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We present an interesting case of Horner's syndrome in a patient with interrupted aortic arch (IAA) as a rare and seldom described cause of Horner’s syndrome in an adult.
A 21-year-old young man presented with drooping of left upper eyelid, with miosis, decreased sweating and mild enopthalmos with upper backache since 2 months. On evaluation, severe hypertension was present in right upper limb, absent pulses in left upper limb and unequal and feeble pulses in lower limbs (figure 1).
Tran-thoracic echocardiogram showed a left aortic arch with common brachiocephalic trunk and interruption of the aortic arch beyond the common carotid artery (IAA type B). The heart was structurally and functionally normal. ECG showed LV hypertrophy (figure 2). Cardiac CT confirmed IAA type B and revealed a prominent network of very large and tortuous collaterals to descending aorta with aneurysmally dilated left subclavian artery (figures 3A, B). The Horner's syndrome was caused by the compression of the sympathetic plexus by the progressive enlargement of the proximal portion of the aorta which was subsequently proved during surgery and also explains the delayed onset. The patient underwent surgical correction with an artificial graft conduit for the reconstruction of the arch anomaly while the collaterals were left alone in the expectation of spontaneous regression with good results. There was inadequate control of blood pressure in the immediate postoperative period (possibly due to resetting of the pressure receptors) and partial recovery of Horner's syndrome possibly because of residual damage to the plexus.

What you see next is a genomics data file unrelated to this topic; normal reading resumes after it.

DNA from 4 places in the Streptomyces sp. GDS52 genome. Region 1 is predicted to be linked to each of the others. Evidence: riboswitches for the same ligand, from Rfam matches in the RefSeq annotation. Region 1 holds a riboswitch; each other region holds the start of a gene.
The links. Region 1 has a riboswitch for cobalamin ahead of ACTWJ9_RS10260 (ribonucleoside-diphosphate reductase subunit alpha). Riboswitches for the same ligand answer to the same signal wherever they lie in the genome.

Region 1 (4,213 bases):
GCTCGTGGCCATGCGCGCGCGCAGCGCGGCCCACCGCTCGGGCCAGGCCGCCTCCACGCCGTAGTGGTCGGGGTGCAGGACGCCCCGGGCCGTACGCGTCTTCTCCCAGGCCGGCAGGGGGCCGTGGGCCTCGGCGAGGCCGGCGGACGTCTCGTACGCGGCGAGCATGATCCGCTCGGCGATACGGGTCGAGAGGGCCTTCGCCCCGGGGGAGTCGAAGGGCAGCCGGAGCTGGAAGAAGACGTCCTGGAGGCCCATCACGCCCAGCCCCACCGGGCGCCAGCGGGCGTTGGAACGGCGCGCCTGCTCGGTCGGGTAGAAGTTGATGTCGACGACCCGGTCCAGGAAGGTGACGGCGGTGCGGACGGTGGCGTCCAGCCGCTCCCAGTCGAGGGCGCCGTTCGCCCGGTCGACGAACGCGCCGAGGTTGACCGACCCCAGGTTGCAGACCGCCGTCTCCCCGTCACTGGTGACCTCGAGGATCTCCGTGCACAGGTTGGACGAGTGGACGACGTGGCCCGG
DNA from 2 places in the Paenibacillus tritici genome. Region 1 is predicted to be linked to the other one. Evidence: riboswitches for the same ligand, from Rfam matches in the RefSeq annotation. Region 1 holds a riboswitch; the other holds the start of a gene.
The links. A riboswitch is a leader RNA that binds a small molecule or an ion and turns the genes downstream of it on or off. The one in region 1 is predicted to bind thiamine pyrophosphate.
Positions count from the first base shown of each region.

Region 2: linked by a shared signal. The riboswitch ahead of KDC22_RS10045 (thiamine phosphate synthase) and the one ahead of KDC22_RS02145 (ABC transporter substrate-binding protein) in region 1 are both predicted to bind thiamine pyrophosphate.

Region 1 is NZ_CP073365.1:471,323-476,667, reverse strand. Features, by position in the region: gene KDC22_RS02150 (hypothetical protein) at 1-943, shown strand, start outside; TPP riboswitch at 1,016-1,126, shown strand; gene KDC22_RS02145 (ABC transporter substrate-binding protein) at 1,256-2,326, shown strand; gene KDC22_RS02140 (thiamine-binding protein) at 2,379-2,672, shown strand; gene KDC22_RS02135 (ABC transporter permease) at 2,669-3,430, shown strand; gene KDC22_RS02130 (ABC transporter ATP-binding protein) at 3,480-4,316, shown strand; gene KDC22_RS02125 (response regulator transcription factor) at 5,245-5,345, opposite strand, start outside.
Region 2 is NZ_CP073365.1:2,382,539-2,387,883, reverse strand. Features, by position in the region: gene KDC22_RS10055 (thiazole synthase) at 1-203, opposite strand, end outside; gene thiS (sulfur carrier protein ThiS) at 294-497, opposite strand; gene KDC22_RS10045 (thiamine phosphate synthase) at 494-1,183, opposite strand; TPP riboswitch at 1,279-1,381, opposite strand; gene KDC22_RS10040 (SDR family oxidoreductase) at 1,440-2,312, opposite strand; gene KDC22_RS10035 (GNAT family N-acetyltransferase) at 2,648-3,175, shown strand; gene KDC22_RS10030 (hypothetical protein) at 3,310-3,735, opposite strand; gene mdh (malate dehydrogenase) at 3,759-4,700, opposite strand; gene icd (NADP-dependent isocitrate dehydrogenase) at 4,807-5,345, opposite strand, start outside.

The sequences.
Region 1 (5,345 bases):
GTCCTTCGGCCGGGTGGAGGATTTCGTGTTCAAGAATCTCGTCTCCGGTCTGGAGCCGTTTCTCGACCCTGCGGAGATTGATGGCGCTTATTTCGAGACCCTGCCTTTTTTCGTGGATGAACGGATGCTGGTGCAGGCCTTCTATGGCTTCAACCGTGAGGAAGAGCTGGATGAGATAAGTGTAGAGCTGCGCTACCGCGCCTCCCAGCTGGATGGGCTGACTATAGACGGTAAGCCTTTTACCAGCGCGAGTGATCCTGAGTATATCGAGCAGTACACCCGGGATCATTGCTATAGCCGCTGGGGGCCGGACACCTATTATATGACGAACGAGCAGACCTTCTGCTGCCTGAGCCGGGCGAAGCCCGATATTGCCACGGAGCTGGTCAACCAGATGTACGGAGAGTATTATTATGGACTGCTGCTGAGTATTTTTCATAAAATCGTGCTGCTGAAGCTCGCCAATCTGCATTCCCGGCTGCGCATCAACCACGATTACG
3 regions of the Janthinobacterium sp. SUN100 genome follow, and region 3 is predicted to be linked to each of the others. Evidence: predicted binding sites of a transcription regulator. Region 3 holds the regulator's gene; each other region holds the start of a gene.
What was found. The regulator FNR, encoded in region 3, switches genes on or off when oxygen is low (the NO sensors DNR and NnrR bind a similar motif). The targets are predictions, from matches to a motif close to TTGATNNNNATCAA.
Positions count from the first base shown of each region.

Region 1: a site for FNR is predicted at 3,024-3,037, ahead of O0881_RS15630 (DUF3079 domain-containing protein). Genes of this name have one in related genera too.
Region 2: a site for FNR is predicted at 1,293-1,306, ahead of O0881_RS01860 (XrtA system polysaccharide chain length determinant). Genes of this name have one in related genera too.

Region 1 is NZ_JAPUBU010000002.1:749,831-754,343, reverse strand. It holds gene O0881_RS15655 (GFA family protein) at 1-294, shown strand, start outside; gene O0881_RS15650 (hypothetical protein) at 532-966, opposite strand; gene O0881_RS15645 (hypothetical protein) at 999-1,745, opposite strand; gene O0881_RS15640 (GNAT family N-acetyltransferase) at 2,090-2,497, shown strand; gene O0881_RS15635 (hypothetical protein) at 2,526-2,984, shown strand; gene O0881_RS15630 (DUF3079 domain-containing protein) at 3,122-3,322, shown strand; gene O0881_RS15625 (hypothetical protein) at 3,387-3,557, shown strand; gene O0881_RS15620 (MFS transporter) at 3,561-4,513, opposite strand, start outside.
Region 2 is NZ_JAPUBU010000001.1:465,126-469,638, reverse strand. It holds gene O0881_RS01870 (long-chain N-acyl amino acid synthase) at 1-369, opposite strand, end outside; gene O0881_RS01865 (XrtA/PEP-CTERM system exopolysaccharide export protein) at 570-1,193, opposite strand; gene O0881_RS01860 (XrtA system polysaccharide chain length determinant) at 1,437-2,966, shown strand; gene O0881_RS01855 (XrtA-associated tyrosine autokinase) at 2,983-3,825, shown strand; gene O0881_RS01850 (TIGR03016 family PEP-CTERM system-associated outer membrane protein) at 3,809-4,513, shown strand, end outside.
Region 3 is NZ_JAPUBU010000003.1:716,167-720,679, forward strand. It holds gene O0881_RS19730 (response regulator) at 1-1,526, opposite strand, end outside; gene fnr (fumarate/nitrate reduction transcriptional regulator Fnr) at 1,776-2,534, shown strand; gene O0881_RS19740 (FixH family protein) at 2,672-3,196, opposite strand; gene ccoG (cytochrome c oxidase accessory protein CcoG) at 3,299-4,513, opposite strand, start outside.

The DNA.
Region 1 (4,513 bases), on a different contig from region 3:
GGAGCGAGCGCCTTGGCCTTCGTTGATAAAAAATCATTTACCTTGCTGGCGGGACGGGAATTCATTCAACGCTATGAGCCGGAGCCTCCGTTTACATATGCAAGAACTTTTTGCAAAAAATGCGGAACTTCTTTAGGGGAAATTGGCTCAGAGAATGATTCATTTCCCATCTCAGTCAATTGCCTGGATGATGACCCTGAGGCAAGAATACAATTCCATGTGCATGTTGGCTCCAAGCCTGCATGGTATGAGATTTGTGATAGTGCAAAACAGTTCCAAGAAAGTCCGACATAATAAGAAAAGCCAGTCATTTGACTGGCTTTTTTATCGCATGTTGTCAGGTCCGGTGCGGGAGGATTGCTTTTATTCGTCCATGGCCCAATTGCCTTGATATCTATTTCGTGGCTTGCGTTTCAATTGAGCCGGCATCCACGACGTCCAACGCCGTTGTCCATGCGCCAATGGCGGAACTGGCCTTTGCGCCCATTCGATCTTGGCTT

IAA is a rare disease with a prevalence of 3/million live births and is a disease predominantly presenting in infancy. Till now there have been very few case reports of IAA in adults and is usually seen to be associated with ventricular septal defect, patent ductus arteriosus, aorto-pulmonary window or truncus arteriosus.1–,3 It may be seen in association with syndromes like CHARGE or PHASE syndrome and Di-George syndrome. The association of Horner's syndrome with IAA has been reported only once.4 The presence of an IAA might be missed clinically as the patient may be completely asymptomatic and in the presence of good collaterals there might not be any asymmetry of pulses and there might be no murmurs and even upper limb hypertension may not always be present. The echocardiogram, ECG and x-ray might appear to be normal.
Contributors All the authors have contributed in the drafting of the manuscript and helped in patient care.
Funding Institutional funds.
Competing interests None.
Patient consent Obtained.
Provenance and peer review Not commissioned; externally peer reviewed.
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